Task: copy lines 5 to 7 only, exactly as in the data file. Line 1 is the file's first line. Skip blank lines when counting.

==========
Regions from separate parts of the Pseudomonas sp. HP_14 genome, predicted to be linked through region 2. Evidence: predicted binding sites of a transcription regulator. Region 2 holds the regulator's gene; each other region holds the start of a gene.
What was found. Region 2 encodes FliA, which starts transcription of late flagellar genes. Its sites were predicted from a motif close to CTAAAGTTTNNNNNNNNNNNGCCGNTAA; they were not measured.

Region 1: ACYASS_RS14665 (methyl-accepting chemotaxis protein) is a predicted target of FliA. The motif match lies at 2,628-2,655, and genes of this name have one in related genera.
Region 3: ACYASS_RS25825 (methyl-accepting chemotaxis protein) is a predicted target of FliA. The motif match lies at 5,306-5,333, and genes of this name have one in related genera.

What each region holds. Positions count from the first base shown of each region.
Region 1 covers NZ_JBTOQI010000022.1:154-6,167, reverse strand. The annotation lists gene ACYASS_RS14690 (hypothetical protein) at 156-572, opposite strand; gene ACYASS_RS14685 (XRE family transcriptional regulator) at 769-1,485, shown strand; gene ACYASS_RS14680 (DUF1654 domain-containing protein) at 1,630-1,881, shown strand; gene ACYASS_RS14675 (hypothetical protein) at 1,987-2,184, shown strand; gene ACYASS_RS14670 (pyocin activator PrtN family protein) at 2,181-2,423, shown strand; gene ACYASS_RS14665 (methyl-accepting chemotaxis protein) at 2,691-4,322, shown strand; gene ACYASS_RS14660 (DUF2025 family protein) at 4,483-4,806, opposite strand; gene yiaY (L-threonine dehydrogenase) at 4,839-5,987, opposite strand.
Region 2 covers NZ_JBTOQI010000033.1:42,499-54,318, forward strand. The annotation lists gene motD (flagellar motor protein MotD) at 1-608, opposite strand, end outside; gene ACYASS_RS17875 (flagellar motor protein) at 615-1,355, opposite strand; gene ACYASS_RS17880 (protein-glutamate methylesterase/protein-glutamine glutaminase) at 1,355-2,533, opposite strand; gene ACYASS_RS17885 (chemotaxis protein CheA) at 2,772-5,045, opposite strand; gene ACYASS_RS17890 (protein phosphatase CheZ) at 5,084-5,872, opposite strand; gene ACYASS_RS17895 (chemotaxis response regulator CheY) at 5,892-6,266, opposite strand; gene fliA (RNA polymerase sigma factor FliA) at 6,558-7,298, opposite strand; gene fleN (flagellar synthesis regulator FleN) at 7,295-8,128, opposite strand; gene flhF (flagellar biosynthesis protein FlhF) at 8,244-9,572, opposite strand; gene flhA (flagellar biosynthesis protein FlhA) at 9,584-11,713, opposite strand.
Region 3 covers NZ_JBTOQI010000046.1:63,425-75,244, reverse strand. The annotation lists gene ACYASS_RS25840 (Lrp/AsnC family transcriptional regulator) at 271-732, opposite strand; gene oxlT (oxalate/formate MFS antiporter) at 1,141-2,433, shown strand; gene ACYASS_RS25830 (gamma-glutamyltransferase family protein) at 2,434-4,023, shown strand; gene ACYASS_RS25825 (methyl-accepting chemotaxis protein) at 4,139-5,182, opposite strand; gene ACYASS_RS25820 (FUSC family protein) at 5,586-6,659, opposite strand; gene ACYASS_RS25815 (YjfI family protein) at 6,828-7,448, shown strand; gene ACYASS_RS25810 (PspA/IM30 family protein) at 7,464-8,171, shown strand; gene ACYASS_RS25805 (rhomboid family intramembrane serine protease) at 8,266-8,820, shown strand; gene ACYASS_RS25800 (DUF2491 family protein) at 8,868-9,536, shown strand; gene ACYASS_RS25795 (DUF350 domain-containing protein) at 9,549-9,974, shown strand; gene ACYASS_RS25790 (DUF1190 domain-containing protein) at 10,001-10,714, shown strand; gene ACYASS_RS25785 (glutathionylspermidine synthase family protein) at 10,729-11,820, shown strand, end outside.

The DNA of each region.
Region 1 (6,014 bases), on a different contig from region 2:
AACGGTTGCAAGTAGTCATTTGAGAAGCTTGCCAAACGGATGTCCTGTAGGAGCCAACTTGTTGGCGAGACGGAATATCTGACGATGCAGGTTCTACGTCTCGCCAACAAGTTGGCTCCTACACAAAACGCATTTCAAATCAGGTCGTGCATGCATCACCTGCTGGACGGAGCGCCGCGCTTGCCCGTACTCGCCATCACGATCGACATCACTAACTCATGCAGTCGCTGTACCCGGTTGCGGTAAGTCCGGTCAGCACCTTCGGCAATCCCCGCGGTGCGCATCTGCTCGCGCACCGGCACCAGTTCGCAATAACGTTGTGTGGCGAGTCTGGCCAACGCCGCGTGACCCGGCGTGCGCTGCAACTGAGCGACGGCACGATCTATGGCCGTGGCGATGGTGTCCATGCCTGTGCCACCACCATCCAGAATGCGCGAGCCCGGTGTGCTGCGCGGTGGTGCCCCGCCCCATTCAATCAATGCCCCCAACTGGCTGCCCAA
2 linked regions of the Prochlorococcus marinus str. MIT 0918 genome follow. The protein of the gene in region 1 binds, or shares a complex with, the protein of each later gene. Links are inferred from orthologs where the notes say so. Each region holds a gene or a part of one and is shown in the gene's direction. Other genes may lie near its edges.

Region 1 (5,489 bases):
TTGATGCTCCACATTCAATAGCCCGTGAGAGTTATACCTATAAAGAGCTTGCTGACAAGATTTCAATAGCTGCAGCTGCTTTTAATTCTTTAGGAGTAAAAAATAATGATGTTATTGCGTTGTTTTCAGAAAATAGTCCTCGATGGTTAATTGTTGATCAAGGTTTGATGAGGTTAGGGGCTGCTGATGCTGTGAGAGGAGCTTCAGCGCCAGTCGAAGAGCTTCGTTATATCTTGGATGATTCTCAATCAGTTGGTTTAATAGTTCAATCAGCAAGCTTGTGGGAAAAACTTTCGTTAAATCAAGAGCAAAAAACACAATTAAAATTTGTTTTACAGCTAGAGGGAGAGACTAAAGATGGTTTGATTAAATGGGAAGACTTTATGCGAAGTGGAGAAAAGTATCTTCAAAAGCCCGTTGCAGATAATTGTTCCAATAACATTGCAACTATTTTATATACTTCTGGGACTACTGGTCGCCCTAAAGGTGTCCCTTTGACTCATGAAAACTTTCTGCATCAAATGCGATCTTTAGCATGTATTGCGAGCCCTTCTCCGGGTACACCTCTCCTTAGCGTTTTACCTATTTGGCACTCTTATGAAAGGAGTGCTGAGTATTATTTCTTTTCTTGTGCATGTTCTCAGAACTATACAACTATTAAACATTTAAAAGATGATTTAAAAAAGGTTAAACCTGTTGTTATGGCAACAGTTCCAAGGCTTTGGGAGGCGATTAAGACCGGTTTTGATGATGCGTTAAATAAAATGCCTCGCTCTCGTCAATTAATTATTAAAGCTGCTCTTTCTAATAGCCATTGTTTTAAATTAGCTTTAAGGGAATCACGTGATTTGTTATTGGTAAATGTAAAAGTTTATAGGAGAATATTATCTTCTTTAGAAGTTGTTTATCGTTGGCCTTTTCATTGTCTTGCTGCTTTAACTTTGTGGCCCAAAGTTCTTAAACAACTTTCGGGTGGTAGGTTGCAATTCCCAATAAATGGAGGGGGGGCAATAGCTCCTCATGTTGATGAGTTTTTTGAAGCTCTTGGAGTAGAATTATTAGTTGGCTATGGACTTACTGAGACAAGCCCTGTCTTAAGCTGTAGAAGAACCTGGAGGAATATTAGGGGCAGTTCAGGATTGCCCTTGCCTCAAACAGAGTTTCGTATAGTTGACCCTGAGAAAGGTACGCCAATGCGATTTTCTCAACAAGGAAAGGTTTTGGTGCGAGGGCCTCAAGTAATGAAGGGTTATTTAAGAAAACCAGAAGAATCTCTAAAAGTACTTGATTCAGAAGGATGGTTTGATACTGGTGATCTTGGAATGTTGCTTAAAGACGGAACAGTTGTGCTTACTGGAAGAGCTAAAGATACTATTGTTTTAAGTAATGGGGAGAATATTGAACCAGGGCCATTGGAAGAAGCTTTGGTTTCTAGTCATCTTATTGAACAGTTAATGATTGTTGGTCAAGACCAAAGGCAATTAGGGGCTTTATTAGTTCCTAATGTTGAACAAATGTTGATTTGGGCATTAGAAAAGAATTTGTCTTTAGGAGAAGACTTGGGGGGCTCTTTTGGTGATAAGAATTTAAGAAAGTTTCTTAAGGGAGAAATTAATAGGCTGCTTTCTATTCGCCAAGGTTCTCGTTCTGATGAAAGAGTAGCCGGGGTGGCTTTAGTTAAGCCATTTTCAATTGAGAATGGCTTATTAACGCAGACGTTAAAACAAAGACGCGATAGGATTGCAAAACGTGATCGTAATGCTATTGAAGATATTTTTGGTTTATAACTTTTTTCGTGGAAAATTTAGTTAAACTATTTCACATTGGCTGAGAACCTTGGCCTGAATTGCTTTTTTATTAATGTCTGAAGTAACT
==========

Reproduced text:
What each region holds. Positions count from the first base shown of each region.
Region 1 covers NZ_JBTOQI010000022.1:154-6,167, reverse strand. The annotation lists gene ACYASS_RS14690 (hypothetical protein) at 156-572, opposite strand; gene ACYASS_RS14685 (XRE family transcriptional regulator) at 769-1,485, shown strand; gene ACYASS_RS14680 (DUF1654 domain-containing protein) at 1,630-1,881, shown strand; gene ACYASS_RS14675 (hypothetical protein) at 1,987-2,184, shown strand; gene ACYASS_RS14670 (pyocin activator PrtN family protein) at 2,181-2,423, shown strand; gene ACYASS_RS14665 (methyl-accepting chemotaxis protein) at 2,691-4,322, shown strand; gene ACYASS_RS14660 (DUF2025 family protein) at 4,483-4,806, opposite strand; gene yiaY (L-threonine dehydrogenase) at 4,839-5,987, opposite strand.
Region 2 covers NZ_JBTOQI010000033.1:42,499-54,318, forward strand. The annotation lists gene motD (flagellar motor protein MotD) at 1-608, opposite strand, end outside; gene ACYASS_RS17875 (flagellar motor protein) at 615-1,355, opposite strand; gene ACYASS_RS17880 (protein-glutamate methylesterase/protein-glutamine glutaminase) at 1,355-2,533, opposite strand; gene ACYASS_RS17885 (chemotaxis protein CheA) at 2,772-5,045, opposite strand; gene ACYASS_RS17890 (protein phosphatase CheZ) at 5,084-5,872, opposite strand; gene ACYASS_RS17895 (chemotaxis response regulator CheY) at 5,892-6,266, opposite strand; gene fliA (RNA polymerase sigma factor FliA) at 6,558-7,298, opposite strand; gene fleN (flagellar synthesis regulator FleN) at 7,295-8,128, opposite strand; gene flhF (flagellar biosynthesis protein FlhF) at 8,244-9,572, opposite strand; gene flhA (flagellar biosynthesis protein FlhA) at 9,584-11,713, opposite strand.